Bolivia ended in exactly the same way it had began, with chaos. We took a bus to the border town of Puerto Quijarro. We then had to purchase bus tickets from the border which would take us south through Brazil all the way to Sao Paulo. We attempted to buy these in Bolivia as there wasn’t a bus terminal on the Brazil side. Unfortunately we didn’t have enough money (Brazil is expensive) so we went in search of a cash machine. After walking the entire town and finding five empty ATMs we were at a bit of a loss of what to do, especially as it was Sunday.
Luckily, this must happen a lot and after a couple of hours of waiting one was refilled. It was explained to us that before we could buy the tickets we had to do the border crossing. So, we left Bolivia officially and after a couple more hours in queues we made it into Brazil. However, we now needed to go back into Bolivia to buy the bus tickets. It was very strange and very bureaucratic but made me feel a little better about the fact it isn’t just the UK that has systems like this.
Anyway, cutting a long bus story shorter, 20 or so hours later we arrived into Sao Paulo. We had decided in the short time we had it would make more sense to go to Rio de Janeiro first so naturally we took another bus, just a short 6 hours this time. It was close to midnight when we arrived into Rio and after an absurdly expensive taxi we arrived at a friend of a friend of a friend’s house. Basically, my Godmother’s neighbour (Leo) is from Rio originally, saw my blog and got in touch. I have to say thank you a lot to Leo who put me in touch with lots of people, gave me some great advice and personified the friendliness we experienced in Brazil. THANKS LEO! The place was amazing, it had a balcony that looked out over Rio and as we sat down the following morning we could see Sugarloaf Mountain, the bay and part of the city. The 60 odd hours it had taken to arrive definitely seemed worth it.
We set to exploring Rio, visited cathedrals, churches and the like. The following day we took the cable car up Sugarloaf Mountain and although the view from the apartment was great, this was better. We were able to see a lot of the city but also Copacabana and Ipanema beaches. These two beaches were our next stop for the day so after coming back down the mountain we made our way there where we sipped our Caparinha’s beachside before renting bikes. Darkness set in as we made our way back to the bike rental place but we were treated to an amazing view of Christ the Redeemer. The clouds parted just around the illuminated statue for just a few minutes. On our final day in Rio we visited the Botanical Gardens which are said to be among the best in the world, they were definitely impressive but it didn’t beat the Amazon which we had visited just a few days earlier.
From Rio we made our way back to Sao Paulo where we spent the weekend. As has been the trend we were growing tired of cities so we visited the main park there. It was amazing how many people were there skate boarding, roller skating, biking and running. It was great to see but it wasn’t long before we were back in the bright lights of Sao Paulo. We didn’t waste too much time before we took another bus, this time to a beach town called Paraty. We were relieved to be away from the hustle and bustle and I even managed to get in a little run before we spent the day on a tour. For a one day tour it was a huge amount of fun. We were taken to waterfalls, pools where we could climb the cliffs and jump in, there was a rope swing and perhaps most unique of all, there was a slide in a river made completely of the rocks that just happened to be there. It was like nature’s playground. To top it off, we also visited a Cachaca distillery, in fact two of them, where we sampled various different types and eventually gave in and bought a bottle of one.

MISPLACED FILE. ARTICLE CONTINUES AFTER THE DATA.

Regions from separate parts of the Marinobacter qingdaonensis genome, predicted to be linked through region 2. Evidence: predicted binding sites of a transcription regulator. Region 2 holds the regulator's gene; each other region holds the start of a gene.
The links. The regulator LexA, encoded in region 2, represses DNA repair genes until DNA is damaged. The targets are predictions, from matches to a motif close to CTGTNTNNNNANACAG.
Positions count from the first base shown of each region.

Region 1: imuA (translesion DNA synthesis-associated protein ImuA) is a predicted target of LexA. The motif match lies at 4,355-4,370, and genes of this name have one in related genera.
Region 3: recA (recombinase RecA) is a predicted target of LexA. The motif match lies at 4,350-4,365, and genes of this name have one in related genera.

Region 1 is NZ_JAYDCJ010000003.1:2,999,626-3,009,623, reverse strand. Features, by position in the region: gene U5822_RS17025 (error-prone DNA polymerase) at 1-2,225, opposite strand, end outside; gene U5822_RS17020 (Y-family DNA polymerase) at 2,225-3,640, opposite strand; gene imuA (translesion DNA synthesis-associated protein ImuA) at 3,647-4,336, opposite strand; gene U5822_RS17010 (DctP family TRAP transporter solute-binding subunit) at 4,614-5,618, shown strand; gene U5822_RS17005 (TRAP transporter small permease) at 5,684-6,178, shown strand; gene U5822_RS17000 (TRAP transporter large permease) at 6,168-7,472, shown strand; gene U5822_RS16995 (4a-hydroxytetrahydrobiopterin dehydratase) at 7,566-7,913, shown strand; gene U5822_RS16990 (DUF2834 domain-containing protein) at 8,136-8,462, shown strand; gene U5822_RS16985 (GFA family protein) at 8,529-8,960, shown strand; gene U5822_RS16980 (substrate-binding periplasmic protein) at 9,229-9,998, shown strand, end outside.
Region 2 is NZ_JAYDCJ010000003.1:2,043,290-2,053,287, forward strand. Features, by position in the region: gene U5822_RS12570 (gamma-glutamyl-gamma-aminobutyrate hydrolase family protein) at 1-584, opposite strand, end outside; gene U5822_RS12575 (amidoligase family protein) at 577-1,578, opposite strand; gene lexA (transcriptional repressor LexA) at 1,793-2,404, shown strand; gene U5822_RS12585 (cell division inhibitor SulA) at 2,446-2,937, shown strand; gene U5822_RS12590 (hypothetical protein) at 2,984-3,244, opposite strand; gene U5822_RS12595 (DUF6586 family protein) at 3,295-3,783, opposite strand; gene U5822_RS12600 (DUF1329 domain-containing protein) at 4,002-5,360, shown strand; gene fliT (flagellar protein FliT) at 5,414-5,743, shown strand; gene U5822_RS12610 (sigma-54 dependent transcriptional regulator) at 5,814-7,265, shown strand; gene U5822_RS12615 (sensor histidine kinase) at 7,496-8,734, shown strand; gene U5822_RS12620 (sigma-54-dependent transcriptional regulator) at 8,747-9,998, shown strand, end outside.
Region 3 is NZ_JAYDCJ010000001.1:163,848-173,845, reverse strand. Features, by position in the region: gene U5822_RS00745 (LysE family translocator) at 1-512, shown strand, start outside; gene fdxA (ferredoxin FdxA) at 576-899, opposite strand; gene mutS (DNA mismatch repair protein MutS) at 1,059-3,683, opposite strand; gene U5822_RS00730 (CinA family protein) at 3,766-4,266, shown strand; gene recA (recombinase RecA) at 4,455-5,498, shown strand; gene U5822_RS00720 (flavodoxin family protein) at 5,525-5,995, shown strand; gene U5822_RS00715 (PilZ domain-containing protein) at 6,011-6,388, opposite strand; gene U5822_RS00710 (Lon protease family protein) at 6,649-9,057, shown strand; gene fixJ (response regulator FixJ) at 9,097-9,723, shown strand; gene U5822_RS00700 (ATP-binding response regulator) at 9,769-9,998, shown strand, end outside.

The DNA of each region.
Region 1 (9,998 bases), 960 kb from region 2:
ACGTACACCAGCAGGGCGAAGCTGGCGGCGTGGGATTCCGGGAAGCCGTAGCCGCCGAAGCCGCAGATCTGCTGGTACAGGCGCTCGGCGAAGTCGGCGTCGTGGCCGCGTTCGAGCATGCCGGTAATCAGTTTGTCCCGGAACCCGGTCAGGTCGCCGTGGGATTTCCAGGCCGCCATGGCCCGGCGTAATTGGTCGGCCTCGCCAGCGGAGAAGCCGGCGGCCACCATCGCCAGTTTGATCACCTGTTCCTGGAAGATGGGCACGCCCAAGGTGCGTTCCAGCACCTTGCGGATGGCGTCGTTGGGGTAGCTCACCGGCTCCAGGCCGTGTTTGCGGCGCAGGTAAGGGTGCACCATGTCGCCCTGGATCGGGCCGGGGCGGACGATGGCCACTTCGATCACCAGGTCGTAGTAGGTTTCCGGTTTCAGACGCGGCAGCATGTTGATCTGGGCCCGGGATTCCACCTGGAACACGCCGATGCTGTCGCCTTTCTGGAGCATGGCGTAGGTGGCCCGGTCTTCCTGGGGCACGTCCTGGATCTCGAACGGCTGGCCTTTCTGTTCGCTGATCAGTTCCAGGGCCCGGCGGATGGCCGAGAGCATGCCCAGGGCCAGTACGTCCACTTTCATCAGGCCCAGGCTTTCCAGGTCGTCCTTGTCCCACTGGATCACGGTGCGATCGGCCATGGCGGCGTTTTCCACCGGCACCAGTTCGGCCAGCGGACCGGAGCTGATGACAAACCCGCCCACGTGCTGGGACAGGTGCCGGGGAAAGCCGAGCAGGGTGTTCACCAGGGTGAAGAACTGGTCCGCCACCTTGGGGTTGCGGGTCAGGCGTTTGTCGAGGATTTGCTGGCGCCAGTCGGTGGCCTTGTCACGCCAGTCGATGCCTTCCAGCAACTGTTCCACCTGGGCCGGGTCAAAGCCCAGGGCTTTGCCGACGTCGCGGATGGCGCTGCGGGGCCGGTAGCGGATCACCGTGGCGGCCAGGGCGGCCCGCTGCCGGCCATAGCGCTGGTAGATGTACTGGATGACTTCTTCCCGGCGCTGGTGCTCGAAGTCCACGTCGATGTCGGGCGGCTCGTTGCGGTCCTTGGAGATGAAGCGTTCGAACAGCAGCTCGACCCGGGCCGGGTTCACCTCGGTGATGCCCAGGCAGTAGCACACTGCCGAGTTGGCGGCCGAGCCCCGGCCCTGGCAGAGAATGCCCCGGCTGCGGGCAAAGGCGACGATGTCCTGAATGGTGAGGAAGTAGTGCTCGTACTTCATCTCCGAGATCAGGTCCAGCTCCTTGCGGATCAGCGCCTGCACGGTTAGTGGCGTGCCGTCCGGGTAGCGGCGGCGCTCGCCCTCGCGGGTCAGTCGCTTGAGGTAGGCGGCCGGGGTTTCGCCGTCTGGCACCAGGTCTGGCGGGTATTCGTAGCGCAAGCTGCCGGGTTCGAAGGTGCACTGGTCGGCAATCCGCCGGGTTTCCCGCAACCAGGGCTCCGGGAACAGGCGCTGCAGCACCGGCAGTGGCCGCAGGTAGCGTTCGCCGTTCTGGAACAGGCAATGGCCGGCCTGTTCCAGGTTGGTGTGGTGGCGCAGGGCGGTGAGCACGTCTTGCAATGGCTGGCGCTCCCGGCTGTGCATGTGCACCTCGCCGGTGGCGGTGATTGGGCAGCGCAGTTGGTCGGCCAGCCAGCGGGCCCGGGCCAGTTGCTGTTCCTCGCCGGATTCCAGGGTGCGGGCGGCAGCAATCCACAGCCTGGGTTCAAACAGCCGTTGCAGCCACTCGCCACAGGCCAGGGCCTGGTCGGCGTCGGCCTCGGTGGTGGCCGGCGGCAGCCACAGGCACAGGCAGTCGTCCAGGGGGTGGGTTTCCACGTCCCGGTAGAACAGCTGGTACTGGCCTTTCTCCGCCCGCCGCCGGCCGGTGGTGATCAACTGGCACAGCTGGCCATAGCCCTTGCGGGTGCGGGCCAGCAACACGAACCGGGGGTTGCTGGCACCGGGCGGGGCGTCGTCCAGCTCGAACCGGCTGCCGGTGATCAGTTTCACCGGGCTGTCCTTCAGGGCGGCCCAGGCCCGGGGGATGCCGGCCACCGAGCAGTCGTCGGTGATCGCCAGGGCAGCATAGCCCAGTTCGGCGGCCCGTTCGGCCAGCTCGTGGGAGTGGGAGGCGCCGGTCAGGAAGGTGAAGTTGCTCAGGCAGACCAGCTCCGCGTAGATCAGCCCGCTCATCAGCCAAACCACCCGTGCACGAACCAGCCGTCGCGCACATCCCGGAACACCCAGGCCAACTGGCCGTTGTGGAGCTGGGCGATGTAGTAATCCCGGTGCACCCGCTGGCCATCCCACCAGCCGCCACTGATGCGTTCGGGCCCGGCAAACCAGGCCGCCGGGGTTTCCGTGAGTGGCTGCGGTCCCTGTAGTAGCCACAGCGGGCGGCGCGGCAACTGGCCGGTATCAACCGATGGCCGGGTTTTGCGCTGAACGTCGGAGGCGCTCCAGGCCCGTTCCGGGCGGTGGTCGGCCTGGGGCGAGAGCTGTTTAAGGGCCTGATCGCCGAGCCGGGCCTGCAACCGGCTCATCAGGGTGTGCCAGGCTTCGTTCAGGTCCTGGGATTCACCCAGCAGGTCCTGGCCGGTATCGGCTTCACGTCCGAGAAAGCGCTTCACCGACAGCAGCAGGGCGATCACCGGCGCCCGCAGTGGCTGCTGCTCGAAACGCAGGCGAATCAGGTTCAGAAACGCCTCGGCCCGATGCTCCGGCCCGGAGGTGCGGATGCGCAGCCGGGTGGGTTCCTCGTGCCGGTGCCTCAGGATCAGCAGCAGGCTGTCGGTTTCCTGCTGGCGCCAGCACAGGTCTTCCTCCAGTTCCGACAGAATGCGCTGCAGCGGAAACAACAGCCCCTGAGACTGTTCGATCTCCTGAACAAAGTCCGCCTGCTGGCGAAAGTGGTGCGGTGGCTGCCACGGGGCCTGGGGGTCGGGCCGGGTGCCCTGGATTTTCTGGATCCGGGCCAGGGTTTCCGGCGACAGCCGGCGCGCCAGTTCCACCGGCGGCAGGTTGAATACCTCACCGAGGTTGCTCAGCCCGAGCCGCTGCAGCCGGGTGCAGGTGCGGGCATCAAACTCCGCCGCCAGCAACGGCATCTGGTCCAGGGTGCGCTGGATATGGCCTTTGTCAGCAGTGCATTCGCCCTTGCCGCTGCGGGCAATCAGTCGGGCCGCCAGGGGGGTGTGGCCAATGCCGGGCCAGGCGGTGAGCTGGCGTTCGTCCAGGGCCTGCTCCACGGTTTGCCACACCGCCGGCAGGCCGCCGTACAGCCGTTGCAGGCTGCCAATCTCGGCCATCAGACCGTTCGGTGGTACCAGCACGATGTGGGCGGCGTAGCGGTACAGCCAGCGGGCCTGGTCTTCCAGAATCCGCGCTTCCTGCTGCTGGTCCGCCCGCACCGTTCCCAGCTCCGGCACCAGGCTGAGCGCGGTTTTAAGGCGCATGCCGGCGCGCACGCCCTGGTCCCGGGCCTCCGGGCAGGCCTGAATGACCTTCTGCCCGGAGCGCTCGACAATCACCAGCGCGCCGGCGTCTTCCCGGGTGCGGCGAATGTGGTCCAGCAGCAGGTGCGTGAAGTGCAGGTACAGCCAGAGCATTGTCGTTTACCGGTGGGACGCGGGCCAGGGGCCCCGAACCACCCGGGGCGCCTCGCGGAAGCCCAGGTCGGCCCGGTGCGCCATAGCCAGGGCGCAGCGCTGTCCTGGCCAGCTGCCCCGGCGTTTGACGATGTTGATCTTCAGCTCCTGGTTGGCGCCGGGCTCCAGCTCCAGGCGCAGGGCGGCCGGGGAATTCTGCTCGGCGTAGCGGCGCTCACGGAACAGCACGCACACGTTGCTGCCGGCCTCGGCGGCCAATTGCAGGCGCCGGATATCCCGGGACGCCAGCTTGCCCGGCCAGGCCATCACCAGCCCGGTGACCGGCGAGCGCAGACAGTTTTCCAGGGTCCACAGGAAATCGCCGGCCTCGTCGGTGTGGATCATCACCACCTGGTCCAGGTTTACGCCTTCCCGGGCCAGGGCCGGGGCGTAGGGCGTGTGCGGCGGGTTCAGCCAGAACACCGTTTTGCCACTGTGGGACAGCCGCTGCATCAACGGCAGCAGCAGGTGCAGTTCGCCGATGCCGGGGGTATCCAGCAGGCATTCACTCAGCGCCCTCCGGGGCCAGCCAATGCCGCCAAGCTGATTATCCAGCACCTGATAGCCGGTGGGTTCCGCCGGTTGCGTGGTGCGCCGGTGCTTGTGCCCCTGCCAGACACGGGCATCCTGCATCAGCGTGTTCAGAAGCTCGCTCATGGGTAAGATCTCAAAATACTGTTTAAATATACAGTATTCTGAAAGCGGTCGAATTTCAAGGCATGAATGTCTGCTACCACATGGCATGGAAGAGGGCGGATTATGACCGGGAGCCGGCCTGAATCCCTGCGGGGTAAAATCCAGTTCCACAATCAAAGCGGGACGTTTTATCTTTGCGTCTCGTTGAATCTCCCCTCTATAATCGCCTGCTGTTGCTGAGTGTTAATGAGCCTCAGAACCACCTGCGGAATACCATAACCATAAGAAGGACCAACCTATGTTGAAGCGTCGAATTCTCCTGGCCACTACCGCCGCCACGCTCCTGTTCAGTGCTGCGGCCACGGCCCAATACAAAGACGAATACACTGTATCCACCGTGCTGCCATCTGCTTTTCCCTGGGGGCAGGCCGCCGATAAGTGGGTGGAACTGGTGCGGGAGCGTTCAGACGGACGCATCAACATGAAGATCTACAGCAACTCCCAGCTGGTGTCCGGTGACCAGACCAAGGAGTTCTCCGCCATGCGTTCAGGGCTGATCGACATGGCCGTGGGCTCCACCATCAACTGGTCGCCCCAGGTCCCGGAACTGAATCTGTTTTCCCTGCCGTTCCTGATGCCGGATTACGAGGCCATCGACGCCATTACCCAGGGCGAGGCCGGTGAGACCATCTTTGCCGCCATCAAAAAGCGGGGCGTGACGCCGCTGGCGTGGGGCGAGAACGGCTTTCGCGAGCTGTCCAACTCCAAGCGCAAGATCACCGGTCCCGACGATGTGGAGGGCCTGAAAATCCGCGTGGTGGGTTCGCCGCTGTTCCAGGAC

Paraty was great fun and we wanted to stay longer but we had one more place to visit before we began the journey across to Iguazu Falls and then down to Buenos Aires. We didn’t have any more days we could lose so begrudgingly we took a bus with our new Dutch friend, Laura. Things weren’t all that bad as our next destination was Isla Grande, famous for its amazing beaches including one which has been voted in the top 10 in the world. I don’t know how they decide this kind of thing but it was really nice basically! The water was as clear as can be and the sand perfectly white. We had to take a two hour walk through jungle like surroundings to arrive there and as the trees gave way to the white sands, we were all a little awestruck with its beauty. We spent the day there and caught a boat back to our hostel.
The following morning we said our goodbyes to Laura and took the public ferry back to the mainland. We were in a race against time now and as we sprinted to the terminal, we were told the bus we needed to take was now full. This was like the pinch point of getting to Buenos Aires on time so it was pretty frustrating. We had some time to kill so found some free internet and planned a fairly ridiculous route that went from where we were, Angra dos Reis, to Sao Paulo, then a night bus to Curitiba and then another full day on a bus to Foz do Iguacu. We thought we were going to be late arriving into Buenos Aires where we were supposed to be meeting Pat and Al, two friends from home. Knowing Pat, it wasn’t a huge surprise when he told us he got the dates confused and was actually arriving a day later, suddenly we had our day back. We spent the night in Foz do Iguacu, our last night in Brazil, exhausted from buses but excited about seeing the falls the following day. It had been a whirlwind country and it’s a little ironic that the country I’ve spent the least amount of time in happens to be South America’s largest county.